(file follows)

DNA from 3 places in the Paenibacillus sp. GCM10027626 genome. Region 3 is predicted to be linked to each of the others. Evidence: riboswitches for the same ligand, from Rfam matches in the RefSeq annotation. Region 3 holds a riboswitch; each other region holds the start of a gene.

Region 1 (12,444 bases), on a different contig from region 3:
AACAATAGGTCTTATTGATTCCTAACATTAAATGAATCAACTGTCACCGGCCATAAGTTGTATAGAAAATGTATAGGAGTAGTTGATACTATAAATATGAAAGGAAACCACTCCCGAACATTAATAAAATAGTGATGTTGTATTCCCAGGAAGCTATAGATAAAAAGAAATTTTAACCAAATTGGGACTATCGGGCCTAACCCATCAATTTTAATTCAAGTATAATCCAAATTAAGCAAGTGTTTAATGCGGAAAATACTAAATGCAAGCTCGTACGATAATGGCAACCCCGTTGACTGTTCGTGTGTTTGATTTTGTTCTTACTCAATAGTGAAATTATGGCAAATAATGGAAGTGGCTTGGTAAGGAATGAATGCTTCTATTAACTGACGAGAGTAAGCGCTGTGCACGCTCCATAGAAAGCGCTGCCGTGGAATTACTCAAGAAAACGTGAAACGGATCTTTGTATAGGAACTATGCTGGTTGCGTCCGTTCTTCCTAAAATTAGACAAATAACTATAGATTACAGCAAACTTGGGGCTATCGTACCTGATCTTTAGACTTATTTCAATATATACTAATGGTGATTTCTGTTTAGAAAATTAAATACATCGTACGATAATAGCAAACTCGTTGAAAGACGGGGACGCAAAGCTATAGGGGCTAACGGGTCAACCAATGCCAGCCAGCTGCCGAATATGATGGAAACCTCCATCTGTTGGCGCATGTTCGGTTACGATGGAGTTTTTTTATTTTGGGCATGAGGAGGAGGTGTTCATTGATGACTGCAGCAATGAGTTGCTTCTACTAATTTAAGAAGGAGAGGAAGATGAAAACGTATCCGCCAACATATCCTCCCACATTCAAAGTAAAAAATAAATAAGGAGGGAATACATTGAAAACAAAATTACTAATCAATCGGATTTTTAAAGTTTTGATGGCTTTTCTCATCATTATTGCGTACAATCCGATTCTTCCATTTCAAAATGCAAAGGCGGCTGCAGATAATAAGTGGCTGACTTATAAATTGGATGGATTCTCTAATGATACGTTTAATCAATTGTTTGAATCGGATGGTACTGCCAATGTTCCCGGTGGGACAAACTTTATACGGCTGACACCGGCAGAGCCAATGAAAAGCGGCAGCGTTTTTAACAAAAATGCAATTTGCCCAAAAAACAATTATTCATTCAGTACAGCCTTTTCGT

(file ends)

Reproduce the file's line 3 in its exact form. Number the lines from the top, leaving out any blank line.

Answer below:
AACAATAGGTCTTATTGATTCCTAACATTAAATGAATCAACTGTCACCGGCCATAAGTTGTATAGAAAATGTATAGGAGTAGTTGATACTATAAATATGAAAGGAAACCACTCCCGAACATTAATAAAATAGTGATGTTGTATTCCCAGGAAGCTATAGATAAAAAGAAATTTTAACCAAATTGGGACTATCGGGCCTAACCCATCAATTTTAATTCAAGTATAATCCAAATTAAGCAAGTGTTTAATGCGGAAAATACTAAATGCAAGCTCGTACGATAATGGCAACCCCGTTGACTGTTCGTGTGTTTGATTTTGTTCTTACTCAATAGTGAAATTATGGCAAATAATGGAAGTGGCTTGGTAAGGAATGAATGCTTCTATTAACTGACGAGAGTAAGCGCTGTGCACGCTCCATAGAAAGCGCTGCCGTGGAATTACTCAAGAAAACGTGAAACGGATCTTTGTATAGGAACTATGCTGGTTGCGTCCGTTCTTCCTAAAATTAGACAAATAACTATAGATTACAGCAAACTTGGGGCTATCGTACCTGATCTTTAGACTTATTTCAATATATACTAATGGTGATTTCTGTTTAGAAAATTAAATACATCGTACGATAATAGCAAACTCGTTGAAAGACGGGGACGCAAAGCTATAGGGGCTAACGGGTCAACCAATGCCAGCCAGCTGCCGAATATGATGGAAACCTCCATCTGTTGGCGCATGTTCGGTTACGATGGAGTTTTTTTATTTTGGGCATGAGGAGGAGGTGTTCATTGATGACTGCAGCAATGAGTTGCTTCTACTAATTTAAGAAGGAGAGGAAGATGAAAACGTATCCGCCAACATATCCTCCCACATTCAAAGTAAAAAATAAATAAGGAGGGAATACATTGAAAACAAAATTACTAATCAATCGGATTTTTAAAGTTTTGATGGCTTTTCTCATCATTATTGCGTACAATCCGATTCTTCCATTTCAAAATGCAAAGGCGGCTGCAGATAATAAGTGGCTGACTTATAAATTGGATGGATTCTCTAATGATACGTTTAATCAATTGTTTGAATCGGATGGTACTGCCAATGTTCCCGGTGGGACAAACTTTATACGGCTGACACCGGCAGAGCCAATGAAAAGCGGCAGCGTTTTTAACAAAAATGCAATTTGCCCAAAAAACAATTATTCATTCAGTACAGCCTTTTCGT